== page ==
A CIA chief dies under suspicious circumstances before he is about to testify about a controversial government cover-up involving a terrorist attack on the US mission in Chechnya. Butch Karp is on the case in this exciting installment to Robert K. Tanenbaum’s best-selling series.
When the CIA director is murdered, Butch Karp finds himself battling a heavyweight opponent: the US government. The national presidential election campaign’s foreign policy mantra has been that the terrorists are on the run and Bin Laden is dead. There are rumors that the CIA chief was going to deviate from the administration version of events, and that the government may have had something to do with his death. Can Karp expose the cover-up and find the Chechnyan separatists who aided the Americans at the mission and who have firsthand knowledge of the terrorist attack? Karp must also find his missing daughter, who has been taken hostage by the terrorists.
After the New York grand jury indicts the national presidential campaign chairman and the NSA spymaster for the murder of the CIA chief, Karp engages in an unforgettable courtroom confrontation with the defendants who have the full weight of the US administration, a hostile judge, and a compliant media supporting them. These sinister forces will stop at nothing to prevent Karp from bringing out the truth, even if they have to resort to murder.
©2014 Robert K. Tanenbaum (P)2014 Simon & Schuster
This is very possible the best of the Karp series. Robert Tanenbaum put together an outstanding story line. I really do believe this is the best of this series. Bob Walter wouldn't have been my first choice as a reader but I came to appreciate his reading.
Disappointed, though fairly well character development, following the career of Karp, and family.
It would be interesting to read more how the collaboration between
the whole family would grow, especially the two sons.
I love all genres of books. However, when I listen to audio books as I clean, garden, drive they are better with a lot of heat!
The listener has to suspend disbelief in this latest Butch Karp saga just to enjoy the usual highlight of a Robert K. Tanenbaum novel: the courtroom trial. What leads up to this well-portrayed event is another matter, requiring a stretch of the imagination. It seems that the premise involves the President’s national campaign manager and his national security advisor taking part in what might be termed a rogue operation leading to multiple cover-ups and even murder.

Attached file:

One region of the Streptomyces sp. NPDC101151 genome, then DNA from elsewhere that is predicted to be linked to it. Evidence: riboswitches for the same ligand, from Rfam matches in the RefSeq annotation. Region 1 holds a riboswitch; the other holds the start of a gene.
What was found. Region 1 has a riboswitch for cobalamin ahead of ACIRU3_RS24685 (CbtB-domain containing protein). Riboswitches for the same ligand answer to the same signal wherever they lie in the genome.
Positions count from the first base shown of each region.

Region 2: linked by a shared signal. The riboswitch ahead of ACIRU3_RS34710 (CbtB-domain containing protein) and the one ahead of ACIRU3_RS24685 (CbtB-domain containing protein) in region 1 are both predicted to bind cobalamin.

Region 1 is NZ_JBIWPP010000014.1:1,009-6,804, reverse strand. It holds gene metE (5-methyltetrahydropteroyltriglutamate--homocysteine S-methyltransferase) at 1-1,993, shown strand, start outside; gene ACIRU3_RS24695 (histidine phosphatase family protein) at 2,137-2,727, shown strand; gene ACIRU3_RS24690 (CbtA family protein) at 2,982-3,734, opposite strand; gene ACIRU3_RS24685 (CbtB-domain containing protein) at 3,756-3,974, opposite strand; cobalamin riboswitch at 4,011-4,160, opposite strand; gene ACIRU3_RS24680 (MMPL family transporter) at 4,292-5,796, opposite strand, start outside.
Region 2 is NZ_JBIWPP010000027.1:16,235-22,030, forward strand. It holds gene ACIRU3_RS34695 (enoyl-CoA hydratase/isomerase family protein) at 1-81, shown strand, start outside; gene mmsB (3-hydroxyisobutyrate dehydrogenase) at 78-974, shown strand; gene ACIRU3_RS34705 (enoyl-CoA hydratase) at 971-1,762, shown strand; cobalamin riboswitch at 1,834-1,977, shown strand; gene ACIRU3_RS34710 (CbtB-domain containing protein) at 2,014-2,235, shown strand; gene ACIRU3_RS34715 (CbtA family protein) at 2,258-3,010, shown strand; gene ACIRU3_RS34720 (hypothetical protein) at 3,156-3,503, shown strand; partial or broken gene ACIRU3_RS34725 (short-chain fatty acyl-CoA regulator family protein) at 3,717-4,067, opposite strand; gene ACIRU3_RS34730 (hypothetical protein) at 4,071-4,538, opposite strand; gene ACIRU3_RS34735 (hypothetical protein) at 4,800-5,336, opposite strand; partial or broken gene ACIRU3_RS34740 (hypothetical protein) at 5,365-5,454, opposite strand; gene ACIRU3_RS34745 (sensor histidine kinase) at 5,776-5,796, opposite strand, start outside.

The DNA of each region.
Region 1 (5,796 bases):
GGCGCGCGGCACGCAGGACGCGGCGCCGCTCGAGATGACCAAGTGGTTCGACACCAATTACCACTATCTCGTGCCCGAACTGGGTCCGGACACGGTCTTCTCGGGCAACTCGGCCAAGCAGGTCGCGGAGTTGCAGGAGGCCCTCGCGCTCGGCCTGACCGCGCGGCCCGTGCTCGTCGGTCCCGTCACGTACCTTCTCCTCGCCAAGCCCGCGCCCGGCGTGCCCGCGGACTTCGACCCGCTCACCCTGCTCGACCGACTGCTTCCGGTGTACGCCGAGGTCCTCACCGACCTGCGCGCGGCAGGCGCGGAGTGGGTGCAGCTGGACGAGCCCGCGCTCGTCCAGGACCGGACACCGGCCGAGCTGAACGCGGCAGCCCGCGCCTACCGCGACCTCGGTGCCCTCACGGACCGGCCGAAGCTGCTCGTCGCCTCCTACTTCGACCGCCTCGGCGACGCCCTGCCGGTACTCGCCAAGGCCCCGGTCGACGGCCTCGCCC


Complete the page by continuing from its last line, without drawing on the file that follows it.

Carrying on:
We meet the two men as they sit in an office watching in real time an attack on a State Department mission and a group of clandestine secret American agents that includes Butch’s daughter, Lucy, by unknown elements in Chechnya. Fearful that the incident would have negative implications on the President’s reelection a week before the election, the men choose to do nothing to assist the besieged Americans, even ordering an overhead drone to fire upon them to remove any possible witnesses. Enter a hero general, now Acting CIA Director, who decides he is going to testify before a Congressional committee on what really happened. So they arrange his death to look like suicide when they fail to blackmail him into toeing the party line.
There are other subplots including a maudlin love story, but these merely add up to providing more fodder for a potboiler. Needless to say, Butch hones in on the pair after obtaining reams of evidence sufficient to provide a well-conducted trial that as usual is the highlight of this author’s novels. Customarily, one can count on the author to be meticulous where the legal aspects are concerned. However, in this story, we find Butch properly having the defendants arrested in D.C. with a local policeman on hand, but we next find them indicted and on trial in New York City, but no mention of extradition or its waiver. Oversight or just plainly ignored? The plot captures the imagination, but I found it hard to overlook some of the novel’s more troubling aspects. But it is well-written and fun listen to